Rankin Inlet meat and fish plant says local demand on the rise
"Country food is delicious"
RANKIN INLET — It’s a menu that will make your mouth water: caribou mikku, quaq, hot and cold smoked Arctic char, pipsi and candy nuggets.
These are just some of the products that come out of Kivalliq Arctic Foods in Rankin Inlet — one of three of the territory’s food processors.
And while they’re all foods that Nunavummiut hunt and prepare traditionally for their own families, sales of the ready-made products at Rankin Inlet’s plant are staying closer and closer to home.
“Our products used to go all over the world,” said Kivalliq Arctic Foods manager Todd Johnson, “but these days, we have a high enough demand in Nunavut to be able to more or less sell all our products to Nunavut.”
When Johnson says Nunavut, he also refers to territorial organizations across Canada, from the boarding home in Churchill to Nunavut Sivuniksavut in Ottawa and even correctional facilities.
The surge in the Nunavut market started about two years ago, about the time Kivalliq Arctic Foods started to shift its marketing to its local buyers.
That meant diversifying the products — Arctic char teriyaki jerky is something relatively new — and creating smaller packaging to make foods more financially accessible.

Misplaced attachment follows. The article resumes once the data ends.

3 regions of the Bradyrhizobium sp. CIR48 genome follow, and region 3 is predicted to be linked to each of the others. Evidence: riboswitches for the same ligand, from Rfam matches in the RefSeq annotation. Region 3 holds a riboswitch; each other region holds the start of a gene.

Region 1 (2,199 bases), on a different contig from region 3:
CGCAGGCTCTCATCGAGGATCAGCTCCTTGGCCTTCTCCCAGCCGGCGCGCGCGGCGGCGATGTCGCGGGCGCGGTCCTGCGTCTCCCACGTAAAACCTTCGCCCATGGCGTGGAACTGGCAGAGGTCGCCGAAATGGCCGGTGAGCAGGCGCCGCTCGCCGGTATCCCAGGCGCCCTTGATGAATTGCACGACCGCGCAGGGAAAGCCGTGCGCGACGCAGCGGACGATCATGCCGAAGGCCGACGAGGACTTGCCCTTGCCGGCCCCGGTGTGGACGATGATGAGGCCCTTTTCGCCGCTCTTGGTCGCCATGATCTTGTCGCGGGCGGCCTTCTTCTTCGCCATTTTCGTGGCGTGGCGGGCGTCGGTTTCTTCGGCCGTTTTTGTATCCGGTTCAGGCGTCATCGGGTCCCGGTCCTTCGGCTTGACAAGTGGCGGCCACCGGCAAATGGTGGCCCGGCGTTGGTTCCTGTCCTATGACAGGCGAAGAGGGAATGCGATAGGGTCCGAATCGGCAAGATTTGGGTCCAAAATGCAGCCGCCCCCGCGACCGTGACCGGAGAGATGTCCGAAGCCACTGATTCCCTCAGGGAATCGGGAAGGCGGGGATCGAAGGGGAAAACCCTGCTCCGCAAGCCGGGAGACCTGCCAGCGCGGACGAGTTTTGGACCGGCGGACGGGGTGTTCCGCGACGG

“We’re listening to our customers so that’s definitely created a greater market within the territory,” Johnson said.
“If anything, I see more people (preparing wild foods) traditionally on the land,” he said.
In that sense, Johnson calls the plant’s increase in local sales a paradox, but adds that country food is simply “delicious.”
The hope now is that the growing swell of support for locally-processed meat and fish will translate into profit for Kivalliq Arctic Foods, a subsidiary of the Nunavut Development Corp.
Like many of its sister subsidiaries, the plant has registered losses in recent years.
The plant showed a loss of about $111,000 last year, although its sales grew substantially — from $197,158 in 2011 to $323,575 in 2012.
Johnson expects Kivalliq Arctic Foods to do even better in 2013.
“The cost of doing business in the territory is always expensive, but business is consistently up — we’re always growing,” he said.
Wholesale business forms the biggest chunk of the plant’s income although Johnson says personal consumer sales are also on the rise.
The plant’s products are available at retail outlets across Nunavut, but customers can also order directly from Kivalliq Arctic Foods, which is registered with Nutrition North.
Customers can be sure they’re getting a fresh product and supporting a local harvest — all of Kivalliq Arctic Foods’ fish and caribou come directly from hunters and trappers organizations.
“We’re totally dependent on the migration of the caribou or how many fish are available at any given season,” Johnson said.
“We tend to purchase a large volume of char from Igloolik…. but that doesn’t mean we won’t buy from any or all other communities in the territory that have commercial char availability.”
Because Kivalliq Arctic Foods is a federally-approved plant, fish must be caught by commercial fishers who fish in water bodies that are considered to have commercial stock availability, he said.
Caribou, which makes up a much smaller percentage of the plant’s sales (about 20 per cent, Johnson guesses), tends to come from the Kivalliq region.
“It has to do with what’s sustainable and available,” Johnson said.